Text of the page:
In the midst of my recent travels around Ireland I was asked the following question by an Irish businessman. “Larry, when investors purchase senior bonds issued by banks, don’t they take risk?” I informed this friendly chap that based on how capitalism is supposed to work, that yes, these senior bondholders just like every other investor supposedly take risk when making an investment of this type.
My new friend then inquired as to how and why in Ireland’s recent negotiations with the EU’s hierarchy that the senior bondholders of Irish banks were not compelled to take a haircut. Knowing that we did not have enough time to fully pursue all of the angles to this topic, I gained an up close and personal appreciation for the disgust that many Irish citizens have for the recent ‘supposed support’ Ireland received by the EU and the European Central Bank. (more…)
Posted by Larry Doyle on March 28th, 2011 7:56 AM |
Is there really any doubt that virtually all our markets, especially commodities and with the exception of real estate, have been propped higher as a direct or indirect result of the Federal Reserve’s policy of quantitative easing? I have no doubt.
The question remains outstanding just how far the Fed, in concert with its banking friends on Wall Street, has gone and will go to further manipulate our markets. That question may never be fully answered. What a shame! For those who believe a preponderance of truth, transparency, and integrity are the cornerstones for long term fiscal health and financial well being our markets remain a decidedly challenging arena.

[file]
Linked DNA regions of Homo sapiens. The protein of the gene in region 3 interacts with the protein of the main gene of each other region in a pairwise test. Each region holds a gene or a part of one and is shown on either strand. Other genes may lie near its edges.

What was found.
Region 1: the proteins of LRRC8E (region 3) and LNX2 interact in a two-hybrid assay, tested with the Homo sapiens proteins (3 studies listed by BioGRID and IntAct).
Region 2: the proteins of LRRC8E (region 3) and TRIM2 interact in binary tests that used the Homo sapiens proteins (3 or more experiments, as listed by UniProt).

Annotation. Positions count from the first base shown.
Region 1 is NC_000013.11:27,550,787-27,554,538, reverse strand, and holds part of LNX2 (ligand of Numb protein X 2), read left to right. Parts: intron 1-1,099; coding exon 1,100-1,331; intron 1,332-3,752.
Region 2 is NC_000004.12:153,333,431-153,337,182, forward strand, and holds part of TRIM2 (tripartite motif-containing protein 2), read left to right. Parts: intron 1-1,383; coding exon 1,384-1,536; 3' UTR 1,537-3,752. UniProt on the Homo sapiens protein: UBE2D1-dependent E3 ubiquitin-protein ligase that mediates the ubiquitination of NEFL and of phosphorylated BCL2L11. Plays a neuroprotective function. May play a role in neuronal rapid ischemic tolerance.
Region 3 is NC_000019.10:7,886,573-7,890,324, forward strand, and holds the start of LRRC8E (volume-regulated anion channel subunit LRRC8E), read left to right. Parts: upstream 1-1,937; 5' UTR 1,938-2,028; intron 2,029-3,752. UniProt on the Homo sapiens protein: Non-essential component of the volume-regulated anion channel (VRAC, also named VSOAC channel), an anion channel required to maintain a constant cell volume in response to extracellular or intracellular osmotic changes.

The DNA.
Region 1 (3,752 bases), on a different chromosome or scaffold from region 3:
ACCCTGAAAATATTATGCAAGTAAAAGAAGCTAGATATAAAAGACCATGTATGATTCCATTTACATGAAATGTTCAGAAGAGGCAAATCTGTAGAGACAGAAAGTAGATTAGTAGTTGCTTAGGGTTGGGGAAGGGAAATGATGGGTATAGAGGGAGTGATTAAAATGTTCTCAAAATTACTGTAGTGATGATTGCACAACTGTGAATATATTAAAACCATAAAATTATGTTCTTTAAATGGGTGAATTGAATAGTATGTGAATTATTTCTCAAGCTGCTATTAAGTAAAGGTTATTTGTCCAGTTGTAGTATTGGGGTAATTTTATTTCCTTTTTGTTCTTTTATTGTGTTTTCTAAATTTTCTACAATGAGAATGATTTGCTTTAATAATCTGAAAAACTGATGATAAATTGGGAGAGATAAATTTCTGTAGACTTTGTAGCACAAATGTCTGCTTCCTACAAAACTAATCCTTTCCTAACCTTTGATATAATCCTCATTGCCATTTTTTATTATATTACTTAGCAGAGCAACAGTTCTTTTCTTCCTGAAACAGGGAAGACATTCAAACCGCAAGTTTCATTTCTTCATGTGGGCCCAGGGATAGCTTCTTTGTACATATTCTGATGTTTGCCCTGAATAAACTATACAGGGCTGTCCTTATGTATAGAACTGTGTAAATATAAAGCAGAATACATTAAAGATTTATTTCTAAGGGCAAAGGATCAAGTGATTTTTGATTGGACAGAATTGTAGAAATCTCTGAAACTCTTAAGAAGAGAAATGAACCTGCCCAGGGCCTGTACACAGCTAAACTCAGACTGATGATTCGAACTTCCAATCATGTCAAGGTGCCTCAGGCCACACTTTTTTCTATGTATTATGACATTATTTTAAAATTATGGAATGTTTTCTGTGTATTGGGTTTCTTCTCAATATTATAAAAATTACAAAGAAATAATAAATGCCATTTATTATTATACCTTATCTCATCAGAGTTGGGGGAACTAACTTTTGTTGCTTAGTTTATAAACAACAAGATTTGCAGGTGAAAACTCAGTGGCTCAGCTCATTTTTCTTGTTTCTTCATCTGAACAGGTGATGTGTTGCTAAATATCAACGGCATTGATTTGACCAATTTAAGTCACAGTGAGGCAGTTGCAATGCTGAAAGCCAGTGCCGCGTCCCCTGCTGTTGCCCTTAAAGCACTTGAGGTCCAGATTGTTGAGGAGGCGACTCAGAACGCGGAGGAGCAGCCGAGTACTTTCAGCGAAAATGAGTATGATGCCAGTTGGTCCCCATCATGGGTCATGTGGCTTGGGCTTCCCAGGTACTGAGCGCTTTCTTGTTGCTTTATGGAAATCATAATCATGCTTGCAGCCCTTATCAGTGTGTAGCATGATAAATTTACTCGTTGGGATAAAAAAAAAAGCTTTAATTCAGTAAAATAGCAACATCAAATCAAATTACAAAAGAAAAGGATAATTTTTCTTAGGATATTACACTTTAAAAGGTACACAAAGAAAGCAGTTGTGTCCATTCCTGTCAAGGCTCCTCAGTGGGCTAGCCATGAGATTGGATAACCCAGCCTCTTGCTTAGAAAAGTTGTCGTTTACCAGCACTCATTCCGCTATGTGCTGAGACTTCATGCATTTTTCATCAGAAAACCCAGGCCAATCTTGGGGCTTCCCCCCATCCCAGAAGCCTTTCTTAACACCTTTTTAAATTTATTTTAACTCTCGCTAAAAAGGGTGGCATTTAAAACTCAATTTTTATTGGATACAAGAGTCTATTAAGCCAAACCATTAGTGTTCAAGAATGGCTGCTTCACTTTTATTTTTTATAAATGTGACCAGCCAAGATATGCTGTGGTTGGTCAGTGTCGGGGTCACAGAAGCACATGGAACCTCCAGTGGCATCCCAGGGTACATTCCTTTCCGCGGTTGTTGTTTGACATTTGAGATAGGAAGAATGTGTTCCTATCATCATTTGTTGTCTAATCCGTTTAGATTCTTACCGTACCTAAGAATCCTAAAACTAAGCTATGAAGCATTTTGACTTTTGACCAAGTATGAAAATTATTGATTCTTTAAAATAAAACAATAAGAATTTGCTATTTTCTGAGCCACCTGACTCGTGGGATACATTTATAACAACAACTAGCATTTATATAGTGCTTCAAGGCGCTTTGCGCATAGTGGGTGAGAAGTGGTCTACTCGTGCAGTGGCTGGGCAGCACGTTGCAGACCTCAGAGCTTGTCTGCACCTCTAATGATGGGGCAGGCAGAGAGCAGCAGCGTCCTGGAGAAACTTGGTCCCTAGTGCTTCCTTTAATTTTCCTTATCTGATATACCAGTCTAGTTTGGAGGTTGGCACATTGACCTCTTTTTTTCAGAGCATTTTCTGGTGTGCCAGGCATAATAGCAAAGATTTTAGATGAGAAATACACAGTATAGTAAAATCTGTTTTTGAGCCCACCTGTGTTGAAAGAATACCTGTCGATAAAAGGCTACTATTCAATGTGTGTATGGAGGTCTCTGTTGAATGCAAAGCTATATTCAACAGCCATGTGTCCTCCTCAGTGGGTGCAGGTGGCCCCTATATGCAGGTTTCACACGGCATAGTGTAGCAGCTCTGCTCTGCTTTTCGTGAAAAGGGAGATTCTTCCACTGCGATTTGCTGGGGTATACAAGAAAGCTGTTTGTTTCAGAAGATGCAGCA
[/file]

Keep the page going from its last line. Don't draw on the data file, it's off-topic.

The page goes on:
In light of this reality and with the end of QE2 on the horizon this June, where do we go from here? A reader posed that very question the other day. (more…)
Posted by Larry Doyle on March 25th, 2011 4:34 AM |
Having spent the better part of the last two weeks in Europe, I have gained an even greater perspective for the need to address our massive fiscal deficit here at home. While selected analysts would discount the global impact of the debt strapped peripheral nations of Europe, we do so at our peril. Why so? Have you looked at some of the European peripheral bond markets lately? (more…)
Posted by Larry Doyle on March 16th, 2011 12:46 PM |